English is the official working language of many multinational organizations. But all companies have national roots. When these roots are in non-English speaking countries, the choice of what English to write in can quickly become a headache. What do you mean by “what English to write in”? It’s very common for international companies to originate
Before the holidays, Nespresso began running a new TV spot in France, featuring the country’s favorite American: George Clooney. Produced by Lowe Stratéus in Paris, it was the latest installment in a long-running saga of ads. Interestingly, the commercial was in English, and was broadcast with subtitles.
My ears always perk up when I hear English on French TV. But this time a hackle was quickly raised. About 28 seconds into the spot the woman says: “I always imagined you to be much more…” at which point George cuts her off and says: “taller?
“I always imagined you to be much more taller” (my emphasis). Ouch.
But recently a new 30-second version has begun airing. And lo and behold, the problem is gone.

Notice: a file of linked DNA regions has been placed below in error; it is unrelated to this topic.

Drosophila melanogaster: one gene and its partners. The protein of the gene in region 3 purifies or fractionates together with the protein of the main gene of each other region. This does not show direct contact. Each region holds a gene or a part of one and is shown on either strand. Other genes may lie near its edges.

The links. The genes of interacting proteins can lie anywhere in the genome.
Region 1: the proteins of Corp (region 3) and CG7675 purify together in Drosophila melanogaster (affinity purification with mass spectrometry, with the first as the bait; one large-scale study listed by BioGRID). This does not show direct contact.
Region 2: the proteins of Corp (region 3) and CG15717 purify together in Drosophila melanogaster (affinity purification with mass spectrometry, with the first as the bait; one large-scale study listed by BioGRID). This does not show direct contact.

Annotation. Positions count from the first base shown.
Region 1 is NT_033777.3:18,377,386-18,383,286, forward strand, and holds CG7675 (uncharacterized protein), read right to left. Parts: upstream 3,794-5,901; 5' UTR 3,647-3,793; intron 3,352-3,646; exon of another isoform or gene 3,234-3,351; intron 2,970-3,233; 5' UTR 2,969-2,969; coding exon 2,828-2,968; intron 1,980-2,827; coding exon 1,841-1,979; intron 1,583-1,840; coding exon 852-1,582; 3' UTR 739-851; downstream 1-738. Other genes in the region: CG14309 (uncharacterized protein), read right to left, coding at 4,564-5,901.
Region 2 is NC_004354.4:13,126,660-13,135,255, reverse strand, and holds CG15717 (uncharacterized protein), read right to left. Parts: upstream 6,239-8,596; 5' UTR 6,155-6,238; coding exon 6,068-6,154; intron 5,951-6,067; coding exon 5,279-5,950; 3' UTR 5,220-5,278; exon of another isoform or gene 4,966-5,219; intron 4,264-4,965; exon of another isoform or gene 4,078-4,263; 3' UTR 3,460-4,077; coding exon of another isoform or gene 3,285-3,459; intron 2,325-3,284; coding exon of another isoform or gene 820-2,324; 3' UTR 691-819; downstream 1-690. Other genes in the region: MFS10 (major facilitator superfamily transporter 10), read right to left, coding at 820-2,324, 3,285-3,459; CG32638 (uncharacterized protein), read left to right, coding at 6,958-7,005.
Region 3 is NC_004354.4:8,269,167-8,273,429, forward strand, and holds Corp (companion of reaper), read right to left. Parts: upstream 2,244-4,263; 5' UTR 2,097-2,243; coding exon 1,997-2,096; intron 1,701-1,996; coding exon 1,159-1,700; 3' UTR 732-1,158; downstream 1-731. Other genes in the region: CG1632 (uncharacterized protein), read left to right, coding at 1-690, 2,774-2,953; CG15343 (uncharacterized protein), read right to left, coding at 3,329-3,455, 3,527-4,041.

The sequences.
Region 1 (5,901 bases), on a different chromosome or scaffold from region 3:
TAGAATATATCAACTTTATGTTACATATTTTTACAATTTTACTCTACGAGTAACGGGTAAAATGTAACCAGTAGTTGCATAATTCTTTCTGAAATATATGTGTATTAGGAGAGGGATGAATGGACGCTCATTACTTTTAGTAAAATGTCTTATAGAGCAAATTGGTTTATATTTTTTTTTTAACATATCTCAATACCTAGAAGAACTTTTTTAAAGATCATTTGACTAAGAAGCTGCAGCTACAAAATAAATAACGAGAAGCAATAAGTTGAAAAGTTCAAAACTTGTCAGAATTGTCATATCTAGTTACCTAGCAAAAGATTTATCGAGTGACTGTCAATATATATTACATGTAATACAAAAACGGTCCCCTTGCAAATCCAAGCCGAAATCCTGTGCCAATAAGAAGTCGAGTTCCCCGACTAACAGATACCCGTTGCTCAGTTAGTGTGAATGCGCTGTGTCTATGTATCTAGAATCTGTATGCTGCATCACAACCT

I wonder what happened? Did someone spot the mistake and have it fixed? Or was it inadvertently nixed when they trimmed the spot down to 30 seconds?
I have a theory. According to a press release, the ad was scheduled first to run in 13 European countries (none of them English speaking) followed by Australia and Israel. Could it be that the phrase went unnoticed in the first batch of countries, but when it finally made its way down under someone noticed the verbal slip-up and had it edited out?
Whatever the case, the original version is still on the Nespresso Youtube channel. I wonder when they’ll get around to fixing it?
Content strategy won’t be considered strategic until it has its own chapter in the corporate brand guidelines. Until then, content will just be web writing and copywriting. Ok, there, I’ve said it. Let me explain. I spend a lot of my time with one foot in branding and one foot in content. One thing I’ve